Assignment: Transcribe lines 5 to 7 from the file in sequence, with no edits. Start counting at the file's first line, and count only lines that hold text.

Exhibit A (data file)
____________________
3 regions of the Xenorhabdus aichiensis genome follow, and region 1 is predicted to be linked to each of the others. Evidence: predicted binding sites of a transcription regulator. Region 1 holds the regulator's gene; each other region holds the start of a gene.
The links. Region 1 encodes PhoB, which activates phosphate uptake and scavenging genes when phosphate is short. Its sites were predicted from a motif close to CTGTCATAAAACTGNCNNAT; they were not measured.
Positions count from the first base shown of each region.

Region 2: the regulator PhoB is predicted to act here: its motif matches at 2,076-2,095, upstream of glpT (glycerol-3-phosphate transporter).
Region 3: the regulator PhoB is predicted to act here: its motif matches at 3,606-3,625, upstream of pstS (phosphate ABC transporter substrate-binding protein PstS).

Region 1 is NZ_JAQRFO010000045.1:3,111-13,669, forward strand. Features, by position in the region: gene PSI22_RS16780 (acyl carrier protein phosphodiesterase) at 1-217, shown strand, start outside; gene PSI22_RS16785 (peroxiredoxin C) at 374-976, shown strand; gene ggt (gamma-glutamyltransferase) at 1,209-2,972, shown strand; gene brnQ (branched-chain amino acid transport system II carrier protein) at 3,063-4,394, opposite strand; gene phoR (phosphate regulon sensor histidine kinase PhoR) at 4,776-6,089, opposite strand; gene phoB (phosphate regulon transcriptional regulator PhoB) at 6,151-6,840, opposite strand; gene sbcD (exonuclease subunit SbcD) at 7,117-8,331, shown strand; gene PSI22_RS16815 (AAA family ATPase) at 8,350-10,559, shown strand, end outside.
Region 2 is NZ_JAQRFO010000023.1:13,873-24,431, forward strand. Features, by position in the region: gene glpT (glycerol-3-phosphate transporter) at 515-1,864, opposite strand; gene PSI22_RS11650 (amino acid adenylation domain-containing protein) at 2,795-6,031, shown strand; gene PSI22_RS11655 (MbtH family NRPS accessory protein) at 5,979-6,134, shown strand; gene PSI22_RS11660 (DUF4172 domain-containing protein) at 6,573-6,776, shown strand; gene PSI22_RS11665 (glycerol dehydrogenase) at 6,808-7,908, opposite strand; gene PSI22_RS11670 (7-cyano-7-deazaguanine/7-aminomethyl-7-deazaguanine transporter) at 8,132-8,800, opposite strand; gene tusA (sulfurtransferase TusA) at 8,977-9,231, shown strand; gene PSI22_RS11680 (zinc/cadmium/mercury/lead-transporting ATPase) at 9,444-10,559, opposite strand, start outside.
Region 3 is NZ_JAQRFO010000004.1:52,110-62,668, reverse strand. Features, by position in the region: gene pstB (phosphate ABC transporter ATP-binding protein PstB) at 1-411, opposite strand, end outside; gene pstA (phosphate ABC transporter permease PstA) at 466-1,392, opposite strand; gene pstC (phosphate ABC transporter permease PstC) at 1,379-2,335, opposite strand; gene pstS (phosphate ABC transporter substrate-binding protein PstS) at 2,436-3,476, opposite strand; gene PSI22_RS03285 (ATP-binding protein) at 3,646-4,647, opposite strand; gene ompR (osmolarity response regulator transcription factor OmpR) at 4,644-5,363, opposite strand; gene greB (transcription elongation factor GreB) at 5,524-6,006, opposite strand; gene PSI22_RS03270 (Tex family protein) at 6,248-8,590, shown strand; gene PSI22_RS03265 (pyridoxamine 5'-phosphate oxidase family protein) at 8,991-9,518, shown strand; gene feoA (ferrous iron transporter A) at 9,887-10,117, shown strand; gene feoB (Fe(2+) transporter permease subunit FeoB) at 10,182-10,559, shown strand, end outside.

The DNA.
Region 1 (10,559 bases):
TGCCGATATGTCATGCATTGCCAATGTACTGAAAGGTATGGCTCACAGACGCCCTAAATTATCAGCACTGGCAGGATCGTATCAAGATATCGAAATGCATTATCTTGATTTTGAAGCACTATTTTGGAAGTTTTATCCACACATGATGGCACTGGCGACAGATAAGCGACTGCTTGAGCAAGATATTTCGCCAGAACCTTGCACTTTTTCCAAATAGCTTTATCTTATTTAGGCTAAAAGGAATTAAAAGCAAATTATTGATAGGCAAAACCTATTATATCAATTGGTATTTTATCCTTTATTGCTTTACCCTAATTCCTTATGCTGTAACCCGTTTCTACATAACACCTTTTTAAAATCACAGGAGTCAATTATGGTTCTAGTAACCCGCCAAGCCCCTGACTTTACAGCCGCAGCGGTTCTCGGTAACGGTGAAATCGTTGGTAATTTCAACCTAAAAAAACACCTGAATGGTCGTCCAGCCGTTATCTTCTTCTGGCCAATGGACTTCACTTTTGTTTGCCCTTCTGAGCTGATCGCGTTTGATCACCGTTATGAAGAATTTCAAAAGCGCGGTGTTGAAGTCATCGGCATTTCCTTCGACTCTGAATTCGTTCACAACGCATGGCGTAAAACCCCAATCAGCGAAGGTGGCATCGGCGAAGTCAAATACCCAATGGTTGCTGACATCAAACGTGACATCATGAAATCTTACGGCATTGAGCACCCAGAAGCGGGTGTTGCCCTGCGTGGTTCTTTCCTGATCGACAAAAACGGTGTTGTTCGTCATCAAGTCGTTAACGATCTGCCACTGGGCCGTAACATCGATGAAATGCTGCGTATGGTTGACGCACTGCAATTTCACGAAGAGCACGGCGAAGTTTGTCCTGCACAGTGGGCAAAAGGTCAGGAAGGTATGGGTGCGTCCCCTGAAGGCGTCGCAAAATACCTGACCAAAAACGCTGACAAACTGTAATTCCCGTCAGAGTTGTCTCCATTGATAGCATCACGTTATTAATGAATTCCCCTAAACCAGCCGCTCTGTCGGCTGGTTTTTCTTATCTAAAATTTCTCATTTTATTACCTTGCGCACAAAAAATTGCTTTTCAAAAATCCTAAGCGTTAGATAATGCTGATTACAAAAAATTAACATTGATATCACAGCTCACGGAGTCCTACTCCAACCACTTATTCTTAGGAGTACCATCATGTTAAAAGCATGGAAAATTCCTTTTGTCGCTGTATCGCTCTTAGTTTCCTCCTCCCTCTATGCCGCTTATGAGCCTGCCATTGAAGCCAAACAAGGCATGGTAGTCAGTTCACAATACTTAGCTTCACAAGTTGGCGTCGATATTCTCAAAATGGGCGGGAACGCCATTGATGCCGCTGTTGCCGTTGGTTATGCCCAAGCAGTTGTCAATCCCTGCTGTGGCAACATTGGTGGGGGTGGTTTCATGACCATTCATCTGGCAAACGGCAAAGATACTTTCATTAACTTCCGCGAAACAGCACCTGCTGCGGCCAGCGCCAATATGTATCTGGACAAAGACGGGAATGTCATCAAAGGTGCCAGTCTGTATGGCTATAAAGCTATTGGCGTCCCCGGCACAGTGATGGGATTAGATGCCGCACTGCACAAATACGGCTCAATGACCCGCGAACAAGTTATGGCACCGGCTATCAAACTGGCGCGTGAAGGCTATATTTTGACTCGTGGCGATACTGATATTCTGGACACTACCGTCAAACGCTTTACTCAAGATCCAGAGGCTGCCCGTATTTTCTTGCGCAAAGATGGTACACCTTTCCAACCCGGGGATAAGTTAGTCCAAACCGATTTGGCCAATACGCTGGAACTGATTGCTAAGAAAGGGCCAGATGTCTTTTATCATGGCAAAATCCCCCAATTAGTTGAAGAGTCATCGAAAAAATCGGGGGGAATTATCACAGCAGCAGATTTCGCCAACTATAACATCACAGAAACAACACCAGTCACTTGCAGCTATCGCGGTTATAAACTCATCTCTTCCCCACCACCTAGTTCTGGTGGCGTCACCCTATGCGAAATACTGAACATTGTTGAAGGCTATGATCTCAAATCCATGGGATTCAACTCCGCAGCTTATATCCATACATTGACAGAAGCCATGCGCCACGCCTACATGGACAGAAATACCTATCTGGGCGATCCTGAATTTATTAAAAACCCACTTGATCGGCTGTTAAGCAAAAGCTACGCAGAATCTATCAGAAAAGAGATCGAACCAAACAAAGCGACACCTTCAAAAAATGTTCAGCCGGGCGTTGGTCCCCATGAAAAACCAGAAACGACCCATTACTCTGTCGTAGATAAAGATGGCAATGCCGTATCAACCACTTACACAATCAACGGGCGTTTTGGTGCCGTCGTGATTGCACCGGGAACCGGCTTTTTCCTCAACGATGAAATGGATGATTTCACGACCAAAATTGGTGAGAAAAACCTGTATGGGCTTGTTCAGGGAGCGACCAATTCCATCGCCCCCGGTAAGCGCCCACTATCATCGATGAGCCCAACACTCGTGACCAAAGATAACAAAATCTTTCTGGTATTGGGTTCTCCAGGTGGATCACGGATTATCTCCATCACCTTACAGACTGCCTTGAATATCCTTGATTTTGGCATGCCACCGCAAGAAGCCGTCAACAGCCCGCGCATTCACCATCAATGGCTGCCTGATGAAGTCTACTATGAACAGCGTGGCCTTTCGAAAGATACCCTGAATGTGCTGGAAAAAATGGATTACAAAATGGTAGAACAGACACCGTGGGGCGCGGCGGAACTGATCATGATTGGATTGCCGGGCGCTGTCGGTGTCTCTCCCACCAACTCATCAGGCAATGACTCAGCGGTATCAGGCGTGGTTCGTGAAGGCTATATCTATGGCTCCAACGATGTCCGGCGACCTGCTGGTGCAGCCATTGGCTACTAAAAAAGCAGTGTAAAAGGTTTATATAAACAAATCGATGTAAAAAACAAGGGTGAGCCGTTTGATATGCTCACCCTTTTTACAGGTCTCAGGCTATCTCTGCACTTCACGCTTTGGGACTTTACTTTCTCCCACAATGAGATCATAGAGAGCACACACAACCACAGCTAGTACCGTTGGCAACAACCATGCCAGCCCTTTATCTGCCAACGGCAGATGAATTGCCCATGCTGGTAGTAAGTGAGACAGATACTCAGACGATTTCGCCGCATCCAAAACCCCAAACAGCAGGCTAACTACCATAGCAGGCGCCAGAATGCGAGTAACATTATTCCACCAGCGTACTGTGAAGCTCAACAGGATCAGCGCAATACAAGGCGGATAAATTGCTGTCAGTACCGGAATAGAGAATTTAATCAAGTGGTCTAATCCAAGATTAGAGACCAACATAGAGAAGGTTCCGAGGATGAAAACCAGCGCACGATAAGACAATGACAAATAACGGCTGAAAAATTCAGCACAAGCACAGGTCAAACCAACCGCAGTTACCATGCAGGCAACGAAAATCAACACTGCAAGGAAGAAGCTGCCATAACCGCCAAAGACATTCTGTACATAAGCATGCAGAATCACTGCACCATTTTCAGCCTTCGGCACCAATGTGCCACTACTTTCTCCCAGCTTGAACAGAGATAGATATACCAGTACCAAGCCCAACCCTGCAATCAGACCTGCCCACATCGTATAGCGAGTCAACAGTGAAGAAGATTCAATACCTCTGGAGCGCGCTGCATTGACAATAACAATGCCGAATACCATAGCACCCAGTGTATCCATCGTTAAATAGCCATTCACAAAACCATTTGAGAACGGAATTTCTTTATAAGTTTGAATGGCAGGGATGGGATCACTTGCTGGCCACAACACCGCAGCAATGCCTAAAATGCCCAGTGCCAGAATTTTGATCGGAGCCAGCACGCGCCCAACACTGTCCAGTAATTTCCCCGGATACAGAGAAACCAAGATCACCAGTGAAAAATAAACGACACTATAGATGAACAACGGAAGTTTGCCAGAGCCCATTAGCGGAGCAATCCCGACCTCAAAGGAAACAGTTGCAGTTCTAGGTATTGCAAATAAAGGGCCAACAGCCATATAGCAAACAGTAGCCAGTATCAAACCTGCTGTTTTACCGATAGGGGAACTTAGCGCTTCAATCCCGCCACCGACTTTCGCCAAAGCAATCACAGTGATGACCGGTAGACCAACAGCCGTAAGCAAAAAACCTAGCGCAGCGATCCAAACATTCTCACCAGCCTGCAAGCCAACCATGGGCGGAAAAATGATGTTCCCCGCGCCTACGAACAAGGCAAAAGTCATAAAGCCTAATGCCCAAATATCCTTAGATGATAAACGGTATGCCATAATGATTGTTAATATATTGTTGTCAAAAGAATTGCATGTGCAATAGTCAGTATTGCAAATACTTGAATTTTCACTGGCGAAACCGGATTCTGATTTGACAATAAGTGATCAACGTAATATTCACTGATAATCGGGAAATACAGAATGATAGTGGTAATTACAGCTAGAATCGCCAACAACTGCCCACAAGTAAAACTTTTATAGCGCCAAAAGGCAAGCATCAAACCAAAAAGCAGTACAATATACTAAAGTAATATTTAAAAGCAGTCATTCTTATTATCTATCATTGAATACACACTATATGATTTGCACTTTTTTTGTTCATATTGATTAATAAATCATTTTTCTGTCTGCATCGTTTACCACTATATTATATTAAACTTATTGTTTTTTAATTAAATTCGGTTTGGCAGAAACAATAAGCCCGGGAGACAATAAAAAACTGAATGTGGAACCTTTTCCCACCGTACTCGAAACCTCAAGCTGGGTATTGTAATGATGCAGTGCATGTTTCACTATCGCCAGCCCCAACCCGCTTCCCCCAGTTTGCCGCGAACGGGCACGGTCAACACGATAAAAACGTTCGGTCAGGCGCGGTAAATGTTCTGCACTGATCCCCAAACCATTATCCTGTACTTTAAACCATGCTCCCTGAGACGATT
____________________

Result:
Region 3: the regulator PhoB is predicted to act here: its motif matches at 3,606-3,625, upstream of pstS (phosphate ABC transporter substrate-binding protein PstS).

Region 1 is NZ_JAQRFO010000045.1:3,111-13,669, forward strand. Features, by position in the region: gene PSI22_RS16780 (acyl carrier protein phosphodiesterase) at 1-217, shown strand, start outside; gene PSI22_RS16785 (peroxiredoxin C) at 374-976, shown strand; gene ggt (gamma-glutamyltransferase) at 1,209-2,972, shown strand; gene brnQ (branched-chain amino acid transport system II carrier protein) at 3,063-4,394, opposite strand; gene phoR (phosphate regulon sensor histidine kinase PhoR) at 4,776-6,089, opposite strand; gene phoB (phosphate regulon transcriptional regulator PhoB) at 6,151-6,840, opposite strand; gene sbcD (exonuclease subunit SbcD) at 7,117-8,331, shown strand; gene PSI22_RS16815 (AAA family ATPase) at 8,350-10,559, shown strand, end outside.
Region 2 is NZ_JAQRFO010000023.1:13,873-24,431, forward strand. Features, by position in the region: gene glpT (glycerol-3-phosphate transporter) at 515-1,864, opposite strand; gene PSI22_RS11650 (amino acid adenylation domain-containing protein) at 2,795-6,031, shown strand; gene PSI22_RS11655 (MbtH family NRPS accessory protein) at 5,979-6,134, shown strand; gene PSI22_RS11660 (DUF4172 domain-containing protein) at 6,573-6,776, shown strand; gene PSI22_RS11665 (glycerol dehydrogenase) at 6,808-7,908, opposite strand; gene PSI22_RS11670 (7-cyano-7-deazaguanine/7-aminomethyl-7-deazaguanine transporter) at 8,132-8,800, opposite strand; gene tusA (sulfurtransferase TusA) at 8,977-9,231, shown strand; gene PSI22_RS11680 (zinc/cadmium/mercury/lead-transporting ATPase) at 9,444-10,559, opposite strand, start outside.